Friday, October 15, 2010
Halloween Fun Facts and Trivia - 100 Interesting Halloween Facts
Below you'll find some interesting Halloween facts, traditions and other bits of information relating to the history of Halloween. You can always find a way to use these interesting Halloween facts at your party, for instance in a Halloween quiz.
Behind the name "Halloween", or the "Hallow E'en" as they call it in Ireland, means 'All Hallows Eve', or the night before the 'All Hallows', also called 'All Hallowmas', or 'All Saints', or 'All Souls' Day, observed on November 1.
One story says that on Nov. 1 the disembodied spirits of all those who had died throughout the preceding year would come back in search of living bodies to possess for the next year. It was believed to be their only hope for the afterlife. The Celts believed all laws of space and time were suspended during this time, allowing the spirit world to intermingle with the living.
Naturally, the still living did not want to be possessed. So on the night of October 31, villagers would extinguish the fires in their homes, to make them cold and undesirable. They would then dress up in all manner of ghoulish costumes and noisily paraded around the neighborhood, being as destructive as possible in order to frighten away spirits looking for bodies to possess.
Another one of those interesting Halloween facts has to do with the custom of trick-or-treating. This custom is thought to have originated not with the Irish Celts, but with a ninth-century European custom called "souling". On November 2, All Souls Day, early Christians would walk from village to village begging for "soul cakes," made out of square pieces of bread with currants. The more soul cakes the beggars would receive, the more prayers they would promise to say on behalf of the dead relatives of the donors. At the time, it was believed that the dead remained in limbo for a time after death, and that prayer, even by strangers, could expedite a soul's passage to heaven.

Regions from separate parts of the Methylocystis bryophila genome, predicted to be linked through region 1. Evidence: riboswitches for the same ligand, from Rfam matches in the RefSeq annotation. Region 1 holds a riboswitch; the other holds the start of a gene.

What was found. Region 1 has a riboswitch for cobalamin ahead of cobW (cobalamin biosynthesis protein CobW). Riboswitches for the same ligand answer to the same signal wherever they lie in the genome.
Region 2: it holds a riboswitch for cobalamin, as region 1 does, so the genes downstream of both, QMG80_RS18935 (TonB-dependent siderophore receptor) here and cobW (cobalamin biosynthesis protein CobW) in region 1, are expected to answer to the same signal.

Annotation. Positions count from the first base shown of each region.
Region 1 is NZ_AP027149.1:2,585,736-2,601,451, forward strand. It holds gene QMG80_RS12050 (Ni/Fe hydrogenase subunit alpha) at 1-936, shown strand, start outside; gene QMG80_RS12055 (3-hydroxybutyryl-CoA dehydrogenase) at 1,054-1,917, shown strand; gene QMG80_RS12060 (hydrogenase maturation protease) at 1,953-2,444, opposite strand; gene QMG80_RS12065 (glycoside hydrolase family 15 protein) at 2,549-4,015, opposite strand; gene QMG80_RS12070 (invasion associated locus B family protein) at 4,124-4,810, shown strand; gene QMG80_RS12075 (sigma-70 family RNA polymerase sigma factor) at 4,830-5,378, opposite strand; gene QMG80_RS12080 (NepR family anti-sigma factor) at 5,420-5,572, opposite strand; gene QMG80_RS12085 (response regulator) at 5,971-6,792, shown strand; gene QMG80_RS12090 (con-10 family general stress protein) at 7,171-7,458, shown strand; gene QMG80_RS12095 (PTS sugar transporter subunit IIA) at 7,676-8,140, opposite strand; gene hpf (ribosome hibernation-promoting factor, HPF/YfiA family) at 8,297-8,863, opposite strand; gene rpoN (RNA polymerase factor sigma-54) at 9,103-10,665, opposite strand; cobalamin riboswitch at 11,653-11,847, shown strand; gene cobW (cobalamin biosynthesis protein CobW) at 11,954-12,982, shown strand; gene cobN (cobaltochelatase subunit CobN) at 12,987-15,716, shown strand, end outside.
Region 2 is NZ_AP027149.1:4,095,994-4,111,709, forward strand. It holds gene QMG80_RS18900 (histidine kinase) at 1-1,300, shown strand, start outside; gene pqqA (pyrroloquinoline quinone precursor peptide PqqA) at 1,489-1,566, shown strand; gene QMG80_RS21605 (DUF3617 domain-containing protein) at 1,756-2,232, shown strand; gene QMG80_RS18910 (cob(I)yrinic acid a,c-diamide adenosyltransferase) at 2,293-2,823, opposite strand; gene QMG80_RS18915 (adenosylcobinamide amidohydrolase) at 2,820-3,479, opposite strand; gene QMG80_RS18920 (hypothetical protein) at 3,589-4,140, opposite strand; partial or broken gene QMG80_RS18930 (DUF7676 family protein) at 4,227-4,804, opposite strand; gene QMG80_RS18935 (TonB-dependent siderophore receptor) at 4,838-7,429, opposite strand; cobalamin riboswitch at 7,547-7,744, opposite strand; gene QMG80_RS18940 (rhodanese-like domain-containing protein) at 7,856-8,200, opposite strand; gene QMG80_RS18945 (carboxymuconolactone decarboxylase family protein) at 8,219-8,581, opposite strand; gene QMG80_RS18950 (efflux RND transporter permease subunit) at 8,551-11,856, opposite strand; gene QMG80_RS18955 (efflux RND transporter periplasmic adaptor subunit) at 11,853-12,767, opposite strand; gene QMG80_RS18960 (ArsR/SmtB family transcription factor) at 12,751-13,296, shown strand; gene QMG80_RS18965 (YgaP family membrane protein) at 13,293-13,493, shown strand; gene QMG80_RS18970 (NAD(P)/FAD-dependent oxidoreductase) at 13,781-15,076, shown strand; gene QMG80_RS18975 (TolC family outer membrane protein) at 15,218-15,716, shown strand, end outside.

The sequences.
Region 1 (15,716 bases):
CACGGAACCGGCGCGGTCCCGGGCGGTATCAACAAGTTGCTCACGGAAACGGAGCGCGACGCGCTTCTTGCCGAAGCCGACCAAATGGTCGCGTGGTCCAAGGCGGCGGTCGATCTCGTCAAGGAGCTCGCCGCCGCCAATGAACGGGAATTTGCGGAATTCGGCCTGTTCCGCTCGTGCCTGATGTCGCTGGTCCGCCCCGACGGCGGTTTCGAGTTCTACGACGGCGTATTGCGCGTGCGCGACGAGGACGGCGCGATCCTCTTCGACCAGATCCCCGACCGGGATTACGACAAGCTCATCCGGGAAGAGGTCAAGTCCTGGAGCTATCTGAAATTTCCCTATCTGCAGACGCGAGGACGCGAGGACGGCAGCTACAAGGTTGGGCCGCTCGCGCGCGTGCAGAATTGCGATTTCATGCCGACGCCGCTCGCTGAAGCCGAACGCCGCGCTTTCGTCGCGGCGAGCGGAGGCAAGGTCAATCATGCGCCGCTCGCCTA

Another assumption: On the evening before Samhain (another name for Halloween), people left food on their doorsteps to keep hungry spirits from entering the house. Festivalgoers started dressing in ghost, witch, and goblin costumes so that wandering spirits would leave them alone. To this day, these are Halloween's most popular costumes.
The Irish used turnips as their "Jack's lanterns" originally. But when the immigrants came to America , they found that pumpkins were far more plentiful than turnips. So the Jack-O-Lantern in America was a hollowed-out pumpkin, lit with an ember.
Growing big pumpkins is a big-time and serious hobby. Top prize money for the biggest giant pumpkin is as much as $25,000 dollars at fall festivals. The current world record for giant pumpkins is 1446 pounds (that's a lot of pumpkin pies!).
More interesting Halloween facts have to do with witches. "Witch" comes from the Saxon word wicca which means 'wise one'. Witches were thought to be wise enough to tell the future.
Read more Halloween Fun Facts and Halloween History